Ground-based studies of bed-rested and immobilized subjects showed that calcium and other minerals normally found in weight-bearing bones were excreted from the body for as long as the bones remained immobile. In some instances, this resulted in a negative calcium balance in the body. Studies of that type represented a close approximation to the weightless state and were used as a model to predict the bone mineral changes in space.
Bone mineral content was measured in the central left os calcis and the right distal radius and ulna using a photon absorptiometer. The device used a monoenergetic photon source, the 27.5 keV X-ray of iodine-125 (125I), and a sodium iodine crystal scintillation detector. The photon source and the scintillation detector were mounted on a scanner yoke in direct opposition to each other. The source and detector were collimated so that a 3-millimeter beam was similarly viewed by a 3-millimeter entrance collimator on the detector. The yoke, mounted on the scanner, was able to scan a limb placed between the source and detector in a rectilinear raster pattern. The scanner could be configured to accommodate either the upper or lower extremity. The limb to be scanned was placed in tissue equivalent material to compensate for the irregular thickness of tissue cover that surrounds the bone. The foot was placed in a Plexiglas box filled with water and the arm was encased in Superstuff when placed on a platform between uprights.
The most distal 2.0-centimeter portion of the radius and ulna was measured and reported as mean mineral content in grams of ash per centimeter of bone length. The mineral content of the central 2.50-centimeter section of the os calcis was reported in mg/cm² of hydroxyapatite. Mineral content was calculated using the following method. The count rate of the transmitted beam through the tissue and tissue equivalent was designated as Ko*. Transmittance through bone was designated as K. The absorbance through this segment was given as the log of the ratio (Ko*/K). The sum of the values across the bone was proportional to the mineral content in this segment. Sixteen rows were measured.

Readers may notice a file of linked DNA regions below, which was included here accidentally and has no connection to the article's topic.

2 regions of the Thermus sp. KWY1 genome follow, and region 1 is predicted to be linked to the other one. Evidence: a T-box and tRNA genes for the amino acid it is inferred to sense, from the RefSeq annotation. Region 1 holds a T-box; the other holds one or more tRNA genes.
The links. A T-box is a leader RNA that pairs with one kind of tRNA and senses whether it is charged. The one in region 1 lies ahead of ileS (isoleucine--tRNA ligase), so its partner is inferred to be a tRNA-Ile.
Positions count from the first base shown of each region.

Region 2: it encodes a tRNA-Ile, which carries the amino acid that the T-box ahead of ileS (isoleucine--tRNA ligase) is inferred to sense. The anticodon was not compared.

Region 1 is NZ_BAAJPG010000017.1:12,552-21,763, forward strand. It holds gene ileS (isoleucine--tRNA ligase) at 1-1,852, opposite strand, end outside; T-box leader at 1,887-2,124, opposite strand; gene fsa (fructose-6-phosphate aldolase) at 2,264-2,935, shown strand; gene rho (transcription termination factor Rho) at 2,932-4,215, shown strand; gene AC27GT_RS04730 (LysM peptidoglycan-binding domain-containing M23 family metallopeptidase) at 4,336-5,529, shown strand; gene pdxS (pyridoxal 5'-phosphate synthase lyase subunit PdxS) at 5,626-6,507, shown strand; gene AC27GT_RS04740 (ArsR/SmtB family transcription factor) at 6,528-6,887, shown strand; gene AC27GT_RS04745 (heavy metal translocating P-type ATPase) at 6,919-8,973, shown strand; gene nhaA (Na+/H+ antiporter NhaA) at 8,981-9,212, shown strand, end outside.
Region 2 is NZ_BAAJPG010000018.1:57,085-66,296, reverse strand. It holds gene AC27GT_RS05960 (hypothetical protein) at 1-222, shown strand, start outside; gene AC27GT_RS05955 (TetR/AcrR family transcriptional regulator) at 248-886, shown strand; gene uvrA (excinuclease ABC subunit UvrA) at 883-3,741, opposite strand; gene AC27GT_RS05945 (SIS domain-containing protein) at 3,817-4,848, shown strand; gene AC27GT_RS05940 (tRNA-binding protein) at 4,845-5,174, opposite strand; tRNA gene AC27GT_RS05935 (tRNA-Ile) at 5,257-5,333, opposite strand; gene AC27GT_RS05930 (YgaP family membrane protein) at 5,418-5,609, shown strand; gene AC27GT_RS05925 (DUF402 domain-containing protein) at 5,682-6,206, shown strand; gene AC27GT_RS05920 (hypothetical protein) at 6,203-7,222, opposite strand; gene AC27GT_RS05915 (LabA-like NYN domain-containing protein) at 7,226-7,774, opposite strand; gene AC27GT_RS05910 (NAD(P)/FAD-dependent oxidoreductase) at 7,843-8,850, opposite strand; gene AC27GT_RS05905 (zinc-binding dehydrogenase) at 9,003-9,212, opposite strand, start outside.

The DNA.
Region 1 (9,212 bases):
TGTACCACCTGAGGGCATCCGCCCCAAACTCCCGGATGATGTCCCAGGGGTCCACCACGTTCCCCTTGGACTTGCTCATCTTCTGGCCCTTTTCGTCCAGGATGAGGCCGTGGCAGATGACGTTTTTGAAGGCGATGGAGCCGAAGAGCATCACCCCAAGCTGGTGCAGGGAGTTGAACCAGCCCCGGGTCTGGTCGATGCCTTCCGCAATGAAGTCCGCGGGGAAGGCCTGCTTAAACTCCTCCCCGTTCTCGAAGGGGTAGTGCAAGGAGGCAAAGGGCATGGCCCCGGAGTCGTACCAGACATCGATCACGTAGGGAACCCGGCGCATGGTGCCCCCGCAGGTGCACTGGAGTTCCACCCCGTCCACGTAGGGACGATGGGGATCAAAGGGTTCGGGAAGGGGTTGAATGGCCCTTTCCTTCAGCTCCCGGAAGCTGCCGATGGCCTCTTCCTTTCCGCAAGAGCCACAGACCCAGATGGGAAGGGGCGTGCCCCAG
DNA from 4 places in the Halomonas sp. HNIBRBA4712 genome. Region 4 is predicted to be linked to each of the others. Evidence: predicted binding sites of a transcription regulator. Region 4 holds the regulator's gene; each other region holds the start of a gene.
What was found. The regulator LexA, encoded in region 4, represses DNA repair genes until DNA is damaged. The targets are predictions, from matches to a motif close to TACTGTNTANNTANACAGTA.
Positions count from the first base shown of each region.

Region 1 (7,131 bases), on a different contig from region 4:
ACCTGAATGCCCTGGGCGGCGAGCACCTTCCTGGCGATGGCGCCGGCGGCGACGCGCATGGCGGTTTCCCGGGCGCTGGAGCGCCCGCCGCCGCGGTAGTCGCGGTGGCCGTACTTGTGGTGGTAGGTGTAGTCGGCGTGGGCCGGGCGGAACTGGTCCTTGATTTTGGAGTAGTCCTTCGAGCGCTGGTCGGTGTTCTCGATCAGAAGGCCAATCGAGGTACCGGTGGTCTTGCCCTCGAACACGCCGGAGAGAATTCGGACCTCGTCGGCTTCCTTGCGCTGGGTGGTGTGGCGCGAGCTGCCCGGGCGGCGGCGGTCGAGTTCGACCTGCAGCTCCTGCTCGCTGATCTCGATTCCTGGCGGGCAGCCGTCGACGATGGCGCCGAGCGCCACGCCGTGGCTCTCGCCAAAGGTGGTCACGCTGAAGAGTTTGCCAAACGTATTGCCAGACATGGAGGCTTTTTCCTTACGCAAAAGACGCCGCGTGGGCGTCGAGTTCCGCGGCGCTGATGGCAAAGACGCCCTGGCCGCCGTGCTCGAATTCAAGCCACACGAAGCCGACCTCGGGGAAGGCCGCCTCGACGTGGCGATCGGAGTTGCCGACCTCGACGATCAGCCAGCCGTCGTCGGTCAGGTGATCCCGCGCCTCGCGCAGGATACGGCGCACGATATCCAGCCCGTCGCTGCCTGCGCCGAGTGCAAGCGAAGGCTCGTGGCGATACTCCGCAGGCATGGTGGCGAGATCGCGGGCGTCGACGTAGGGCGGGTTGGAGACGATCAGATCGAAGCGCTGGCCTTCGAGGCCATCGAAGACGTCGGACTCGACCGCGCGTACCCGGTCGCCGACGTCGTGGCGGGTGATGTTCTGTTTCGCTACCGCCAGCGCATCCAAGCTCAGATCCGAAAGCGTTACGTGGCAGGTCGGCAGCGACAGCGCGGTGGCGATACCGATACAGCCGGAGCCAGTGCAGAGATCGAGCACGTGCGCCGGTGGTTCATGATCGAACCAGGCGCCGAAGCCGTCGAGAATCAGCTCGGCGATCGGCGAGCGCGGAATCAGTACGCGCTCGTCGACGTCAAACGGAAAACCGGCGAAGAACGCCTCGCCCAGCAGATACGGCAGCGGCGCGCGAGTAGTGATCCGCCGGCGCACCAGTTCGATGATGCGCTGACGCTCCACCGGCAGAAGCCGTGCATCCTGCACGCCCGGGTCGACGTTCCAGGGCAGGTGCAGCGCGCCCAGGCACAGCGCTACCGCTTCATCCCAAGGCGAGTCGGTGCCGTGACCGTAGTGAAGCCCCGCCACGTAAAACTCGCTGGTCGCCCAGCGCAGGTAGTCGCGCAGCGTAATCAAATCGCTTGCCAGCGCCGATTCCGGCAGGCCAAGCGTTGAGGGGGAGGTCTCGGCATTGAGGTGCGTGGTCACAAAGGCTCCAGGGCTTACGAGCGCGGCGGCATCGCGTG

The entire system was calibrated before and after each subject scan using a standardization method called a Witt-Cameron standard. The reference standard was used so researchers could calibrate scanning systems from different laboratories and more easily compare the results.
Simulation studies conducted in 15 healthy male volunteers showed that prolonged bed rest could result in significant mineral loss in the central os calcis (up to 40 percent). However, little or no os calcis mineral loss was observed during the first month of bed rest. In contrast, the radius and ulna failed to exhibit mineral losses during periods of up to 30 weeks of bed rest. Using the data collected, researchers were able to calculate a prediction term for each subject that could be used to estimate potential mineral loss for any subject whose prediction term had been determined. When the prediction term for each subject was plotted against the mineral losses observed, a series of regression lines was derived. The regression lines were used to estimate potential mineral losses for any subject whose prediction term had been determined. It could be seen that a high prediction term was associated with little os calcis mineral loss and a low prediction term was associated with larger losses.